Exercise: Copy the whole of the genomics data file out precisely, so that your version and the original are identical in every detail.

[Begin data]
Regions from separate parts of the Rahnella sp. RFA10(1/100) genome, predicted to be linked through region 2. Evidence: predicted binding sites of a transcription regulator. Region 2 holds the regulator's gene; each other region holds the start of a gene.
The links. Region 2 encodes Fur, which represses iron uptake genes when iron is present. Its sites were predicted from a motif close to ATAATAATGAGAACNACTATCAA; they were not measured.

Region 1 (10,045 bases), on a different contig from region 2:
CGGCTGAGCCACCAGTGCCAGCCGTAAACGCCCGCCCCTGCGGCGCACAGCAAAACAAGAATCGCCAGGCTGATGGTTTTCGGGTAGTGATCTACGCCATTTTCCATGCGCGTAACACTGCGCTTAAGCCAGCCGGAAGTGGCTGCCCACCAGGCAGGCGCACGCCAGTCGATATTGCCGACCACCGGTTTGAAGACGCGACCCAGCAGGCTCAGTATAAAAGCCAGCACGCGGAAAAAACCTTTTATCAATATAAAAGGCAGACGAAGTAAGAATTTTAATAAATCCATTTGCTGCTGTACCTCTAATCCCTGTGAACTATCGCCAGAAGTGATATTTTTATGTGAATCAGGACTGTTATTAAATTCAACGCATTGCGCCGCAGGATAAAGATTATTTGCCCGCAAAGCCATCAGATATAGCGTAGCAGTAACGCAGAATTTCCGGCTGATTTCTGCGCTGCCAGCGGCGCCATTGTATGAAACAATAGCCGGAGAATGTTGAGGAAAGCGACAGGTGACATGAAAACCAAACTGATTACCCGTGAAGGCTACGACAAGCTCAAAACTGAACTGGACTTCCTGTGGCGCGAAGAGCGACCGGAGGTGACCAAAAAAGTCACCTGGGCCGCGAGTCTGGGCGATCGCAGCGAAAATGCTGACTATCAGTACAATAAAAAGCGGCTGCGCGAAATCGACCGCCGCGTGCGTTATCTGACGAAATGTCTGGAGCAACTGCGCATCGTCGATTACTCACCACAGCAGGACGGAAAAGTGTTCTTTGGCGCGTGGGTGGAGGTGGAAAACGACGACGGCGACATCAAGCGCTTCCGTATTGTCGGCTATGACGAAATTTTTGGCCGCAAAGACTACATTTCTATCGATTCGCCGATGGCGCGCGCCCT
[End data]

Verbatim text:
Regions from separate parts of the Rahnella sp. RFA10(1/100) genome, predicted to be linked through region 2. Evidence: predicted binding sites of a transcription regulator. Region 2 holds the regulator's gene; each other region holds the start of a gene.
The links. Region 2 encodes Fur, which represses iron uptake genes when iron is present. Its sites were predicted from a motif close to ATAATAATGAGAACNACTATCAA; they were not measured.

Region 1 (10,045 bases), on a different contig from region 2:
CGGCTGAGCCACCAGTGCCAGCCGTAAACGCCCGCCCCTGCGGCGCACAGCAAAACAAGAATCGCCAGGCTGATGGTTTTCGGGTAGTGATCTACGCCATTTTCCATGCGCGTAACACTGCGCTTAAGCCAGCCGGAAGTGGCTGCCCACCAGGCAGGCGCACGCCAGTCGATATTGCCGACCACCGGTTTGAAGACGCGACCCAGCAGGCTCAGTATAAAAGCCAGCACGCGGAAAAAACCTTTTATCAATATAAAAGGCAGACGAAGTAAGAATTTTAATAAATCCATTTGCTGCTGTACCTCTAATCCCTGTGAACTATCGCCAGAAGTGATATTTTTATGTGAATCAGGACTGTTATTAAATTCAACGCATTGCGCCGCAGGATAAAGATTATTTGCCCGCAAAGCCATCAGATATAGCGTAGCAGTAACGCAGAATTTCCGGCTGATTTCTGCGCTGCCAGCGGCGCCATTGTATGAAACAATAGCCGGAGAATGTTGAGGAAAGCGACAGGTGACATGAAAACCAAACTGATTACCCGTGAAGGCTACGACAAGCTCAAAACTGAACTGGACTTCCTGTGGCGCGAAGAGCGACCGGAGGTGACCAAAAAAGTCACCTGGGCCGCGAGTCTGGGCGATCGCAGCGAAAATGCTGACTATCAGTACAATAAAAAGCGGCTGCGCGAAATCGACCGCCGCGTGCGTTATCTGACGAAATGTCTGGAGCAACTGCGCATCGTCGATTACTCACCACAGCAGGACGGAAAAGTGTTCTTTGGCGCGTGGGTGGAGGTGGAAAACGACGACGGCGACATCAAGCGCTTCCGTATTGTCGGCTATGACGAAATTTTTGGCCGCAAAGACTACATTTCTATCGATTCGCCGATGGCGCGCGCCCT